From spot food shortages to local sourcing surges, the perishables grocery business is undergoing more change than at any point in recent history, according to supermarket industry leader Tim Metcalfe, president and co-owner of fourth-generation, family-owned grocer Metcalfe’s Market in Madison, Wis.
The challenge is how to prepare.
“For everybody in food distribution, this has been unprecedented,” said Metcalfe, speaking during the May 21 online presentation, “Global Crisis, Local Challenges: Pandemic Perspectives from a Regional Grocer.”
During stretches, “it’s been like Christmas Eve 14 days in a row.”
Meat supplies are “good,” and prices are rising slightly, slowing demand. Meat packing plants nearby are running at 50% capacity, “and it is probably going to stay that way for a while,” Metcalfe said.
For food products overall, “the consumer may not get the variety they absolutely love,” he continued. “We have best sellers, but fringe items are out of stock. We have 3,500 local items. I have local eggs, local meat, local bakery. Supporting local is really beneficial for us.”
Metcalfe’s Market is a three-store gourmet grocer in Wisconsin with a fourth, small location nestled in the Dane County Regional Airport in Madison, Wis. The company specializes in fresh baked breads and pastries from 25 local bakeries, more than 500 varieties of artisan cheeses, Boar's Head deli meats, and a large variety of local and organic produce.
The webinar is part of a new online conversation series, Food, Farms & the Future, hosted by Charleston│Orwig, a marketing and communications firm based in Hartland, Wis.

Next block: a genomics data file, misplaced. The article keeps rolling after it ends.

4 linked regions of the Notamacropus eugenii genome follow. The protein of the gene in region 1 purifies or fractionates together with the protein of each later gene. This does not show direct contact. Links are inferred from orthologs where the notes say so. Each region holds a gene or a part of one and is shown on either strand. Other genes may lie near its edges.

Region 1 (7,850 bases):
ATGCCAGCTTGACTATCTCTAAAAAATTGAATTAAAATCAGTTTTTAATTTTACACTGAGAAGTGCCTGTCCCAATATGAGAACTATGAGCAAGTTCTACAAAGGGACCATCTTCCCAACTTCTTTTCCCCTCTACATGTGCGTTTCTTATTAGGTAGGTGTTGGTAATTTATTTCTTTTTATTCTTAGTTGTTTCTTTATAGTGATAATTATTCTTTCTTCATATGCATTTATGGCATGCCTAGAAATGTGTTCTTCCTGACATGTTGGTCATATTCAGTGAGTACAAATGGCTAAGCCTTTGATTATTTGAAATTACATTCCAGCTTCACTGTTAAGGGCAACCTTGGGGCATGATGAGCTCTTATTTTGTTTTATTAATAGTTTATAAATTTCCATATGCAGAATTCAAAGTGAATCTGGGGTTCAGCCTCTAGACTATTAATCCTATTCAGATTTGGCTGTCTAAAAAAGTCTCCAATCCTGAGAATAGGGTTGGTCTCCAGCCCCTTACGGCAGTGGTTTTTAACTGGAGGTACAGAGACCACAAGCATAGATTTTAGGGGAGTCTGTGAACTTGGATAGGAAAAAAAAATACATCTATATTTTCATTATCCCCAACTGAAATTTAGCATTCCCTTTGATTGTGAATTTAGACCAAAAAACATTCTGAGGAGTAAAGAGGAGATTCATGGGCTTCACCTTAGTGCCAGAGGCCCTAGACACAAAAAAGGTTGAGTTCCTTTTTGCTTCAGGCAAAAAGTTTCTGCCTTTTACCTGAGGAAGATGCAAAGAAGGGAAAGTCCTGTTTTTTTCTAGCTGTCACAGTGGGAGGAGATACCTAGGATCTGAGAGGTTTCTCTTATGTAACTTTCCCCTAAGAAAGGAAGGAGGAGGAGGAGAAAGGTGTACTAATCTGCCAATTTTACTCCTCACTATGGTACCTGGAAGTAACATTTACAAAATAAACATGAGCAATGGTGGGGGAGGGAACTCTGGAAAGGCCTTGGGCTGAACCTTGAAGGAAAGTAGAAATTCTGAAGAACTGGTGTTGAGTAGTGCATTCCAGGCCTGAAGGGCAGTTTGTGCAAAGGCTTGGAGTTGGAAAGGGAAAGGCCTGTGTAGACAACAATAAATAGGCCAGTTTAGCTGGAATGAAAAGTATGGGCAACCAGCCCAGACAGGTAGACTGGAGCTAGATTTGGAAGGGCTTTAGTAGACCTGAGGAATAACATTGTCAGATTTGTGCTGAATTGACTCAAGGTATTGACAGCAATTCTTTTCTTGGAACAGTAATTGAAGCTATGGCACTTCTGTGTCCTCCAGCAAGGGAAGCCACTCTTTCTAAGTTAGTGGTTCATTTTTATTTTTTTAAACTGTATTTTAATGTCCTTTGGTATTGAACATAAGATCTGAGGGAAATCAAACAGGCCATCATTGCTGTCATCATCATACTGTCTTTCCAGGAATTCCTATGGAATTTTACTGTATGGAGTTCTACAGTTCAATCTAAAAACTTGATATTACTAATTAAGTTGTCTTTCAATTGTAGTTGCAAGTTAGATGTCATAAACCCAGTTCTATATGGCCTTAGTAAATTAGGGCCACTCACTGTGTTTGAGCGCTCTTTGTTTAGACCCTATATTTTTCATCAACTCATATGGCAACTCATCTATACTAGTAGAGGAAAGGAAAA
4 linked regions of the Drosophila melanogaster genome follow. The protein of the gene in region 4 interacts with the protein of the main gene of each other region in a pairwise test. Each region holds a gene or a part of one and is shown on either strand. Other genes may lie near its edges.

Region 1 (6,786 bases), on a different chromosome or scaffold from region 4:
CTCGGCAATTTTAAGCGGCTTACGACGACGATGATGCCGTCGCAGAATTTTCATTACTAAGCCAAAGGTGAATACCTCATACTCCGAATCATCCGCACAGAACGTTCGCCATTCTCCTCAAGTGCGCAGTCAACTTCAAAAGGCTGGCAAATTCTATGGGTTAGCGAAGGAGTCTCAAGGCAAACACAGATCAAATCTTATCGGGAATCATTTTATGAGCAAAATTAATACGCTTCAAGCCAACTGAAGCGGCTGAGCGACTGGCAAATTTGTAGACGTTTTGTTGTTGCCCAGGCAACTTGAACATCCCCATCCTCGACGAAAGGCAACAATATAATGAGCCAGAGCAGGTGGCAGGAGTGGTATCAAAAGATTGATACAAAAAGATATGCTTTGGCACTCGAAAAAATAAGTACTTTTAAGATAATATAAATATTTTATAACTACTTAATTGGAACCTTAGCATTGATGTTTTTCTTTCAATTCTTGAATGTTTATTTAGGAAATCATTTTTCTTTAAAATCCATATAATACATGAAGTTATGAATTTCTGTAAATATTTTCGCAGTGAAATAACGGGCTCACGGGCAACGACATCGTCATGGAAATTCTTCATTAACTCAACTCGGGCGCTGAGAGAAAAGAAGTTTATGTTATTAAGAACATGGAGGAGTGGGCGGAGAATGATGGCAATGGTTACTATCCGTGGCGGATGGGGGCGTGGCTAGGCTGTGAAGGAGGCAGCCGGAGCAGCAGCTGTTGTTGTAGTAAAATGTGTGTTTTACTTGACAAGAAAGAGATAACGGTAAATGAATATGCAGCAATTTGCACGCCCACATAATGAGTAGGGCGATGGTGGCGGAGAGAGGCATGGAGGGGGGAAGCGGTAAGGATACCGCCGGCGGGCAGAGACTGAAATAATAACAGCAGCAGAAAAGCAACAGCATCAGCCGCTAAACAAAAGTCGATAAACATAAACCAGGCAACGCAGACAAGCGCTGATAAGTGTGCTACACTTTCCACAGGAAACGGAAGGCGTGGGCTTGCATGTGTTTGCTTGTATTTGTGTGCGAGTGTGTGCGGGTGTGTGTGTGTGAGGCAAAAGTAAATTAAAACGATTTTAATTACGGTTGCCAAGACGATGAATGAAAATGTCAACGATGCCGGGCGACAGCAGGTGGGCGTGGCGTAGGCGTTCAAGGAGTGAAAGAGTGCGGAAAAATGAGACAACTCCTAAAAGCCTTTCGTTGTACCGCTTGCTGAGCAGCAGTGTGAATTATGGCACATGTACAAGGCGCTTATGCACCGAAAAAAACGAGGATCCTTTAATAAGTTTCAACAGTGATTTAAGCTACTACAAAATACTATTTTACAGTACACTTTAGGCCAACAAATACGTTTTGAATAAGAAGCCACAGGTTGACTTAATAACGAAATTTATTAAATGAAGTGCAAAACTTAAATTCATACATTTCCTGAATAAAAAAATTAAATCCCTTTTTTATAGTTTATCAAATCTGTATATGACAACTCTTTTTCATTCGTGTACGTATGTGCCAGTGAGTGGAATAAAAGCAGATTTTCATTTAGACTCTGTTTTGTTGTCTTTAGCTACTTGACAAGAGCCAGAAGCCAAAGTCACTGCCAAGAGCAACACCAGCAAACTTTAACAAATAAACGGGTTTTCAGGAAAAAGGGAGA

“Right from the beginning, we knew there would be a constant level of change in our organization. We’re used to change, but not such rapid change,” Metcalfe said. “We knew that even when we get out of this, there will be a question of what is the grocery business going to be like.”
Metcalfe said company officers monitored the situation closely from the start, tracking global news developments in China, Italy and elsewhere. First and foremost, they determined protection of workers and protection of customers are paramount.
“Our deli cases are not open for Memorial Day,” he said, citing an example of current protective measures.
Other steps included hiring an infectious disease consultant (dealing with questions like how to maintain a social distancing plan) and using artificial intelligence (AI) to monitor and manage in-store customer traffic.
“We have installed a mat in two stores that counts people coming in. We are implementing a new thermal imaging system that counts people coming in and out,” Metcalfe said, “so we never have queuing in checkout lines.”
Metcalfe recognizes that e-commerce had not been “overly adopted, but that’s going to be a huge change. People have gone there, and I think it’s going to stay that way.”
In other changes, fresh produce at Metcalfe Market stores is now “completely wrapped,” he said. “People want that because they don’t want somebody else touching their produce. Also, the Plexiglas is going to stay up. Personal safety is now a part of grocery shopping because they’re going to go where they feel the safest.”
Through social media, Metcalfe Market employs external communication via Facebook to alert customers about current procedures including one-way aisle and floor stickers regarding social distancing. The supermarket operator worked with local health officials on how to slow the spread and protect workers, as well as customers.
“Our customers are very supportive of what we’ve asked them to do,” Metcalfe said. “From the get-go, customers were very supportive of limits. We had limits on meat and then took it off because our customers knew not to hoard meat.”